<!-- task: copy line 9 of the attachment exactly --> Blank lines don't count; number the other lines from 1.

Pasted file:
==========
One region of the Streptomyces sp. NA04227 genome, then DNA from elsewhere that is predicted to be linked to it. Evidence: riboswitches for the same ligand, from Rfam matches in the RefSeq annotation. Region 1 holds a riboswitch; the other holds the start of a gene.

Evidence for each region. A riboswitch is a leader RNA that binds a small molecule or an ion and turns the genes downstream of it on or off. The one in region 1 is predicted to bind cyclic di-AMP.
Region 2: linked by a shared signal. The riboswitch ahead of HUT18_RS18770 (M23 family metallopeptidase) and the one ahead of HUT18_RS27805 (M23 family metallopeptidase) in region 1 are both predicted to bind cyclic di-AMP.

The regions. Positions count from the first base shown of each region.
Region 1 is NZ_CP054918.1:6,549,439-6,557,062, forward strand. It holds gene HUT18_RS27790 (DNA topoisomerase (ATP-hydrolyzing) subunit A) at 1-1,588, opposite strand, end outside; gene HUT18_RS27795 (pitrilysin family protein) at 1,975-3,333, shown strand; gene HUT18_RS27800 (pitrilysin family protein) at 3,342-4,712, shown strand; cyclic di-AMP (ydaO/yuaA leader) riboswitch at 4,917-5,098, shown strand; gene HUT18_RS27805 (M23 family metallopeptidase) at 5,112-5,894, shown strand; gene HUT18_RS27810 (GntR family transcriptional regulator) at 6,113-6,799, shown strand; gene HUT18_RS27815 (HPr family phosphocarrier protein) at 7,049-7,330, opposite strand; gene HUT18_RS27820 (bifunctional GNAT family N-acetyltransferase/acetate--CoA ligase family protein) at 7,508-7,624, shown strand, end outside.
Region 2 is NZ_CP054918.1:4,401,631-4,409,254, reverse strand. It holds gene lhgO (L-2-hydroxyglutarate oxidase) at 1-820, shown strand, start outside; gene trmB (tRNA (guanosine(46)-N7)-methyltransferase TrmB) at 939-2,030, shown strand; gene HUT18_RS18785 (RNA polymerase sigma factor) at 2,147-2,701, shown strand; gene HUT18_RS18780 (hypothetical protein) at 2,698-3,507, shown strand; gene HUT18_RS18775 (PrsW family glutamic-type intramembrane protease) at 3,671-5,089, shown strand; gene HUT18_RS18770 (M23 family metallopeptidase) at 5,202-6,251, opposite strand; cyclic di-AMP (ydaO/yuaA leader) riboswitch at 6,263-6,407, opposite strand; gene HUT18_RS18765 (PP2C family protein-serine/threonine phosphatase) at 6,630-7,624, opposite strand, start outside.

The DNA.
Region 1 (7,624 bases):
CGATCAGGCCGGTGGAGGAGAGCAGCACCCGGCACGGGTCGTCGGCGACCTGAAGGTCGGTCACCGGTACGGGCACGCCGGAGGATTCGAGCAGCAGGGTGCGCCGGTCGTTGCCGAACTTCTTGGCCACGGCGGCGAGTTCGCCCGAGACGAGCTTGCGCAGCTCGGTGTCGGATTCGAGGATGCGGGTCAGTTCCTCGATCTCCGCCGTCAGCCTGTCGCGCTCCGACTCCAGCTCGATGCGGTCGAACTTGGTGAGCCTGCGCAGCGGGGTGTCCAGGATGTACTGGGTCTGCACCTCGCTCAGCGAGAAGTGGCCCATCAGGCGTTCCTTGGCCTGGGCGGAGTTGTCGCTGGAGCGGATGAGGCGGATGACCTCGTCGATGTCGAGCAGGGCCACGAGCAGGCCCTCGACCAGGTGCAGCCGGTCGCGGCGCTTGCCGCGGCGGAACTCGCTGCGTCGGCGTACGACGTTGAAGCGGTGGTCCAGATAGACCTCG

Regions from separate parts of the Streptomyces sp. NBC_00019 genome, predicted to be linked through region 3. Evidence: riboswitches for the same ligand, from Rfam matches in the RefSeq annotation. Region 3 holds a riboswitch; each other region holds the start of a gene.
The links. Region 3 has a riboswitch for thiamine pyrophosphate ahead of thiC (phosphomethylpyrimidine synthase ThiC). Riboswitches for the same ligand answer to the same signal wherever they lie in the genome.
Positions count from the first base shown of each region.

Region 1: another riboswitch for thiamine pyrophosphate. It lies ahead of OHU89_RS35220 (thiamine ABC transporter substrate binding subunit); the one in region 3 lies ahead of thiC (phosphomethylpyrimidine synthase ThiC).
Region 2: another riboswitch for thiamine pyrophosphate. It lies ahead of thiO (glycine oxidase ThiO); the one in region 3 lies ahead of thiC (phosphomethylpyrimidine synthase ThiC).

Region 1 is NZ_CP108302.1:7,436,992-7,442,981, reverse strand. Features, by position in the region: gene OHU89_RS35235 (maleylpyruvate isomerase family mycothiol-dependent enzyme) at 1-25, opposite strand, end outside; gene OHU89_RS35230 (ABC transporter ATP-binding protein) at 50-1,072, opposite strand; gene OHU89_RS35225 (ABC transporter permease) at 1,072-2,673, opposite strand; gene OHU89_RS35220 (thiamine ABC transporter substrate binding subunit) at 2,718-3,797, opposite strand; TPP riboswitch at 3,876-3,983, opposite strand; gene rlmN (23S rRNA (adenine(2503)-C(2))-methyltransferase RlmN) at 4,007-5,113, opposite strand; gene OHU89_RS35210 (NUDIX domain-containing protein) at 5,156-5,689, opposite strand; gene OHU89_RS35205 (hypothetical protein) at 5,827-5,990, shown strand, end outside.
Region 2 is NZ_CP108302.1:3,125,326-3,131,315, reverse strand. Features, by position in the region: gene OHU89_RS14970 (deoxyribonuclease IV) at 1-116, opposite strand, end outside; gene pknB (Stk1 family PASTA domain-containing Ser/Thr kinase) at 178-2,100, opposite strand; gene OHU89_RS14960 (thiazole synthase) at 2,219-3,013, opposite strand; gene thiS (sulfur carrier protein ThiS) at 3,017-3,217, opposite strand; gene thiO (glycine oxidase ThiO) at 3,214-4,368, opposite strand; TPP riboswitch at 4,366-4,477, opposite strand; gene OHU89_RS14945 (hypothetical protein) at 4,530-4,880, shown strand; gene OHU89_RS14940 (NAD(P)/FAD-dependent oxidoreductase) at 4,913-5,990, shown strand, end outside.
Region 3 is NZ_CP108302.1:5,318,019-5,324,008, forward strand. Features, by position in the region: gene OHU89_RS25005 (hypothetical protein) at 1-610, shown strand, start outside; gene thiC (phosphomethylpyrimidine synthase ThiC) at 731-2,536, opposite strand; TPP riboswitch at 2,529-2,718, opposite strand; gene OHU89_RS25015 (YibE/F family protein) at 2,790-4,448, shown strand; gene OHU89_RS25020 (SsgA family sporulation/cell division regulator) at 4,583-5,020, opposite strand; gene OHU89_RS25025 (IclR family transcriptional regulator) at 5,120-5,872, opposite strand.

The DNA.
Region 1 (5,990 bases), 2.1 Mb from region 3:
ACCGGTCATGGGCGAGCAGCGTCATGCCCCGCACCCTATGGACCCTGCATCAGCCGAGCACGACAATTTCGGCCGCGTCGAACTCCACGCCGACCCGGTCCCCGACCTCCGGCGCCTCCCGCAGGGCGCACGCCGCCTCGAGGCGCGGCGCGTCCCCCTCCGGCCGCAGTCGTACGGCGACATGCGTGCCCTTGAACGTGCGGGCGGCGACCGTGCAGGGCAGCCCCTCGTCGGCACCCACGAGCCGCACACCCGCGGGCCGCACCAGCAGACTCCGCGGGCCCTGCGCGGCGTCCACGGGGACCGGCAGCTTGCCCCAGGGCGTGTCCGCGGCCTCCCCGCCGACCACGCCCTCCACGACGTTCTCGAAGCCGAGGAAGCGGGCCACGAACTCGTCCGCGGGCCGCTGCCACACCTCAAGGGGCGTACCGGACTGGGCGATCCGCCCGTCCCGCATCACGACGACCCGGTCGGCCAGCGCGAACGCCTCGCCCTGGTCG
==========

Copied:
CGATCAGGCCGGTGGAGGAGAGCAGCACCCGGCACGGGTCGTCGGCGACCTGAAGGTCGGTCACCGGTACGGGCACGCCGGAGGATTCGAGCAGCAGGGTGCGCCGGTCGTTGCCGAACTTCTTGGCCACGGCGGCGAGTTCGCCCGAGACGAGCTTGCGCAGCTCGGTGTCGGATTCGAGGATGCGGGTCAGTTCCTCGATCTCCGCCGTCAGCCTGTCGCGCTCCGACTCCAGCTCGATGCGGTCGAACTTGGTGAGCCTGCGCAGCGGGGTGTCCAGGATGTACTGGGTCTGCACCTCGCTCAGCGAGAAGTGGCCCATCAGGCGTTCCTTGGCCTGGGCGGAGTTGTCGCTGGAGCGGATGAGGCGGATGACCTCGTCGATGTCGAGCAGGGCCACGAGCAGGCCCTCGACCAGGTGCAGCCGGTCGCGGCGCTTGCCGCGGCGGAACTCGCTGCGTCGGCGTACGACGTTGAAGCGGTGGTCCAGATAGACCTCG